MS is considered to be a multifactorial disease in which both environmental and genetic components play a role in development of the disease. Many researchers believe that there is an environmental factor (or factors), like a virus or bacteria, that triggers the immune response in MS. To date, this environmental agent(s) has not been identified.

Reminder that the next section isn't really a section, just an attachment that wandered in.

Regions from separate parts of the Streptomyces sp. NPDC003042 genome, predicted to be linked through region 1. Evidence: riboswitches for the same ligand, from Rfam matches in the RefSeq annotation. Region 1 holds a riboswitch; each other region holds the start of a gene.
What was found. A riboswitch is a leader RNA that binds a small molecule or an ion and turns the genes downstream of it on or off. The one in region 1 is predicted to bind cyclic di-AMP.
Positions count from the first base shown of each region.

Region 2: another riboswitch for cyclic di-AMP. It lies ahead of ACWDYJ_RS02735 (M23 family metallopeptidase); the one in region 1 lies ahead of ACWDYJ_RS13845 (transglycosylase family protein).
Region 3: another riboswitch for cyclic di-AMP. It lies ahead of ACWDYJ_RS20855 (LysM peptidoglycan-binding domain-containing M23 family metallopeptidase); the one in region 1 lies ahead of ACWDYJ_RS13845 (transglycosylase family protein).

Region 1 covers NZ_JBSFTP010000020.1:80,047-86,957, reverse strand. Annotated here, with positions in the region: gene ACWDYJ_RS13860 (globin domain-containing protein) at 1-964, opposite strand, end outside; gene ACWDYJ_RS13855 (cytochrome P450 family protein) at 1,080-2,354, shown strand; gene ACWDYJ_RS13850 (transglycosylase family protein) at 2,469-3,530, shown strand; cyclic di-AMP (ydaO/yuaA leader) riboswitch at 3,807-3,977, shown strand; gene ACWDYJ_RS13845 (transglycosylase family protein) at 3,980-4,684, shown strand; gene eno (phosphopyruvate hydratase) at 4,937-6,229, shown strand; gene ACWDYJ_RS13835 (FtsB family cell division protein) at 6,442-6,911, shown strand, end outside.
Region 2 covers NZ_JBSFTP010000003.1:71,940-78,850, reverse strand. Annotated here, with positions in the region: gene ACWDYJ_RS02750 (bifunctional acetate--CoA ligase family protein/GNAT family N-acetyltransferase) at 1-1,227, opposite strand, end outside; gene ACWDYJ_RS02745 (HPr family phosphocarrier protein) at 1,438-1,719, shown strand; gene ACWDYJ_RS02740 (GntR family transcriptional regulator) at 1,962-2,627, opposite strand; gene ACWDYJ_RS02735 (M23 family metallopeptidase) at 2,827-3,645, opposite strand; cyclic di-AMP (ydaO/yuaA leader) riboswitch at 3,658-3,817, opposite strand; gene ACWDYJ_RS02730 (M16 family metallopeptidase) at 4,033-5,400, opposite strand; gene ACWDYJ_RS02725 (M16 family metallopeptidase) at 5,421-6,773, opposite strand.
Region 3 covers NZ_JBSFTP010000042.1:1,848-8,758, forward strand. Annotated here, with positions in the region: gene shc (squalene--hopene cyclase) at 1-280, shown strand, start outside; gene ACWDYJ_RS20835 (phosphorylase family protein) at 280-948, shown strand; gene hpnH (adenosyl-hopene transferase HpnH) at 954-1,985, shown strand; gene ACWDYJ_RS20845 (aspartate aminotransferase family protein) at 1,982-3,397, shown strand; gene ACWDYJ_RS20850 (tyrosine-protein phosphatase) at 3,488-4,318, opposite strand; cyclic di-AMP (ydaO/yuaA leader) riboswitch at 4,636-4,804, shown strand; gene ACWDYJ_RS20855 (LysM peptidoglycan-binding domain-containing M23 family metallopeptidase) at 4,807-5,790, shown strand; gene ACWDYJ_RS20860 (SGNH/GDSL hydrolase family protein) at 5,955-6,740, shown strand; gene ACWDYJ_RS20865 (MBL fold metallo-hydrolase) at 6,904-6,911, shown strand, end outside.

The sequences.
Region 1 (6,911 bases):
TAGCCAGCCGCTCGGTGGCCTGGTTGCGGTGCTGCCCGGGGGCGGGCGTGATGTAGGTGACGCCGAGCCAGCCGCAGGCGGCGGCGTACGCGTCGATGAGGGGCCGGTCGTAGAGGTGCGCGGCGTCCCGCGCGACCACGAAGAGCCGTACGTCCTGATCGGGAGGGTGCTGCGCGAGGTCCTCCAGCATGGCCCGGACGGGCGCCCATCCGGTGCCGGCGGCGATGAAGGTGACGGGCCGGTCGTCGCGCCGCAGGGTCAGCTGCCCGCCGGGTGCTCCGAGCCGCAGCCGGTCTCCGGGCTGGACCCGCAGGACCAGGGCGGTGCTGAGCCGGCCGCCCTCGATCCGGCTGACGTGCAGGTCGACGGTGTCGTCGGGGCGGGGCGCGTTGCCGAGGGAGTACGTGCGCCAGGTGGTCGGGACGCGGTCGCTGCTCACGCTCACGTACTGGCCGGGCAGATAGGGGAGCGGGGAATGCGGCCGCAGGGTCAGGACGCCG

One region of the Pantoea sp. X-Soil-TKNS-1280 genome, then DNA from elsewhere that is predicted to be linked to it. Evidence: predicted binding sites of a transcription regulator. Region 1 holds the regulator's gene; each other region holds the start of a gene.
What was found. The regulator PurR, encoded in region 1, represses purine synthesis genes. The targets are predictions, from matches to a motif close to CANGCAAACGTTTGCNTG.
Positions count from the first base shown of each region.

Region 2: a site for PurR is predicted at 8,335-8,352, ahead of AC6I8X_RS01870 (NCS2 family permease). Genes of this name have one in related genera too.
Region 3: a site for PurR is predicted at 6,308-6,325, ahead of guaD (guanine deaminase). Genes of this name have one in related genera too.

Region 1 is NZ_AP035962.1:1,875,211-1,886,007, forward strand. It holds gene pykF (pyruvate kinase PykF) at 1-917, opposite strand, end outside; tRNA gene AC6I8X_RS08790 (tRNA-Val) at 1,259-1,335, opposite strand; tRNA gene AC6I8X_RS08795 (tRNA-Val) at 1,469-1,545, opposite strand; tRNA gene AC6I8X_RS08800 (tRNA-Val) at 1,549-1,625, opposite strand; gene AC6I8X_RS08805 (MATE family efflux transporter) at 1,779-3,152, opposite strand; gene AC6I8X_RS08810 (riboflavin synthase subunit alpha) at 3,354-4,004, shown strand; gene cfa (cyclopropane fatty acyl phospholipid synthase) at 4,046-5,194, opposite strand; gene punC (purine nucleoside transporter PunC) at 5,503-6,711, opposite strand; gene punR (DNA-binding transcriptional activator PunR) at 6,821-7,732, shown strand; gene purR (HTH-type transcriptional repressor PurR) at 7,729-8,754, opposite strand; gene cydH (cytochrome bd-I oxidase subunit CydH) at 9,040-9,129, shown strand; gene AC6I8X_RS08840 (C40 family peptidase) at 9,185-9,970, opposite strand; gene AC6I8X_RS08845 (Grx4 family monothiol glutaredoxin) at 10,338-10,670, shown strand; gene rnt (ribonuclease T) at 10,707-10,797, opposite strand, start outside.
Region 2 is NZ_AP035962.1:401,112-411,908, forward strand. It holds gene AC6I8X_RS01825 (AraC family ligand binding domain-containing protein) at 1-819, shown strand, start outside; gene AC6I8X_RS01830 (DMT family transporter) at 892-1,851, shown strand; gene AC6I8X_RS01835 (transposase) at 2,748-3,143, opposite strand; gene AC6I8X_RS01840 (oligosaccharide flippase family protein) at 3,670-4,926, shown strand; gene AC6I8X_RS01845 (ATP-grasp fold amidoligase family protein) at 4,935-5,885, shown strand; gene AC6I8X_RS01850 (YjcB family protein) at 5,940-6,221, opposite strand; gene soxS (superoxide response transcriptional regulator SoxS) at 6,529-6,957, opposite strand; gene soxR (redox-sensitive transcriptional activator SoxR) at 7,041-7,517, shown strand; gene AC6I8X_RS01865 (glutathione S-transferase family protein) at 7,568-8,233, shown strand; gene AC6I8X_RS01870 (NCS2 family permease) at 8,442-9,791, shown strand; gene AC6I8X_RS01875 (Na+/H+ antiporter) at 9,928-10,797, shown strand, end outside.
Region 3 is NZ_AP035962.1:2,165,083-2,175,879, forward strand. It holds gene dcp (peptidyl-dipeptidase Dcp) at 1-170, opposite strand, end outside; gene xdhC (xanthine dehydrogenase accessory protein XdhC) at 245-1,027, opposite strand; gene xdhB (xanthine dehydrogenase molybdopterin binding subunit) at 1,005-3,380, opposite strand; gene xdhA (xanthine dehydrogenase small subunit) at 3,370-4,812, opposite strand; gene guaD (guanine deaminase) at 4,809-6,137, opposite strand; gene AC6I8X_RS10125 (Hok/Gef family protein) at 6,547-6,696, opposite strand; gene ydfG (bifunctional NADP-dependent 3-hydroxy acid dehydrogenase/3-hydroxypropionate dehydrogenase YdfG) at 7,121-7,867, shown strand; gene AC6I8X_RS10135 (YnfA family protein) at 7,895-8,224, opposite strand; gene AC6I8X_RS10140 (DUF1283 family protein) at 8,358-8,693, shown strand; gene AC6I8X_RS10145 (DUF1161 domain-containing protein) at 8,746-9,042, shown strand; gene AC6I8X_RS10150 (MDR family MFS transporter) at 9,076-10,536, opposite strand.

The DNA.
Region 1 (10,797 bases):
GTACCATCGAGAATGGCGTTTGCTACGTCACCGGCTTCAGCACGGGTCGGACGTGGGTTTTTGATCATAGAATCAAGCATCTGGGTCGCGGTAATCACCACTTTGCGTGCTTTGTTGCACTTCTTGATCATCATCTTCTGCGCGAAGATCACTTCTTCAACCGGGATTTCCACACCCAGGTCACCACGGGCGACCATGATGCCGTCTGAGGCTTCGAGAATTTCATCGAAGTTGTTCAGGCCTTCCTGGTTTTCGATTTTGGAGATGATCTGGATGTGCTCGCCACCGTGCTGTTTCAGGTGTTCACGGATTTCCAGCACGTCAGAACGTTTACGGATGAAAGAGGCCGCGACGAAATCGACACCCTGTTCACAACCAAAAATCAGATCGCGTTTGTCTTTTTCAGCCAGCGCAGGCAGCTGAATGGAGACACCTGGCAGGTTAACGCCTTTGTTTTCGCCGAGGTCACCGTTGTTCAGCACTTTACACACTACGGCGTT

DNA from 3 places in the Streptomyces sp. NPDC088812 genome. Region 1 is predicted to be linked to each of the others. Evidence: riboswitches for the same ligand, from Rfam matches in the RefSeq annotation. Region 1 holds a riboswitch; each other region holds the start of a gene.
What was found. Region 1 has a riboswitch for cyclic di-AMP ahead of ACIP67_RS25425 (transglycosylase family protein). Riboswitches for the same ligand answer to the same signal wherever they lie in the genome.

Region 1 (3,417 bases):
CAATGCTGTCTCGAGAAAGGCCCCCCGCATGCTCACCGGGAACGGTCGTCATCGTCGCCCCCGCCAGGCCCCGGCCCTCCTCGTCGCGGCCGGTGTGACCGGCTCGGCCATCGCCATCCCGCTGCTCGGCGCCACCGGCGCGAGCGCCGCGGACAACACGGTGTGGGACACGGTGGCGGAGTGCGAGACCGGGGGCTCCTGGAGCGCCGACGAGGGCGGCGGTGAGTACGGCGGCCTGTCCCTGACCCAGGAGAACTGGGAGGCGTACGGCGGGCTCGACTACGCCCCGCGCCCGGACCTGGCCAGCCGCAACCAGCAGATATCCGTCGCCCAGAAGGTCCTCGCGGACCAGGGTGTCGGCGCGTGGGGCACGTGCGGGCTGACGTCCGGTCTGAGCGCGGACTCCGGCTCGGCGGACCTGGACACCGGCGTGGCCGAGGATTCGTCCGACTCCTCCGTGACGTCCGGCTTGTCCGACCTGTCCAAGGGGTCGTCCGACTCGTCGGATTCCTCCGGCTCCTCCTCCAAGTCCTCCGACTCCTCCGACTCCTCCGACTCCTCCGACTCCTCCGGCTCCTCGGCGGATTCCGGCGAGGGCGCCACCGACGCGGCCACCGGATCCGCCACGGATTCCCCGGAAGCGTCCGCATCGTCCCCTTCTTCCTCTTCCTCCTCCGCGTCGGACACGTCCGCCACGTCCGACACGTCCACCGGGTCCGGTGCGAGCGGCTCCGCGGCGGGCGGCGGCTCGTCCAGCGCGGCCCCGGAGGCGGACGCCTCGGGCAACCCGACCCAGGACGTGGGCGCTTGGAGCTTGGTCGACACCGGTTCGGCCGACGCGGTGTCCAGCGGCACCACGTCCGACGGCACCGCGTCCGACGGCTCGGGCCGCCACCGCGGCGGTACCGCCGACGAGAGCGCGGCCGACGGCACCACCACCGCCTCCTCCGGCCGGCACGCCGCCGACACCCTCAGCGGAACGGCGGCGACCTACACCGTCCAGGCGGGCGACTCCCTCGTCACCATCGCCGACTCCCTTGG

In addition to an environmental trigger for MS, researchers believe that regulation of the immune system is defective, impairing the T cell's ability to distinguish self from non-self. It is likely that this deficiency is influenced by genes. The increased risk in relatives of MS patients is good evidence that the disease is has a genetic component that makes some persons more likely to develop MS. Some evidence suggests that certain genes of T cells may be important but other, as yet unknown, genes are clearly involved. Understanding what triggers MS and why some people are more prone than others to develop MS can lead to better diagnosis, improved detection of susceptible persons and more effective treatments.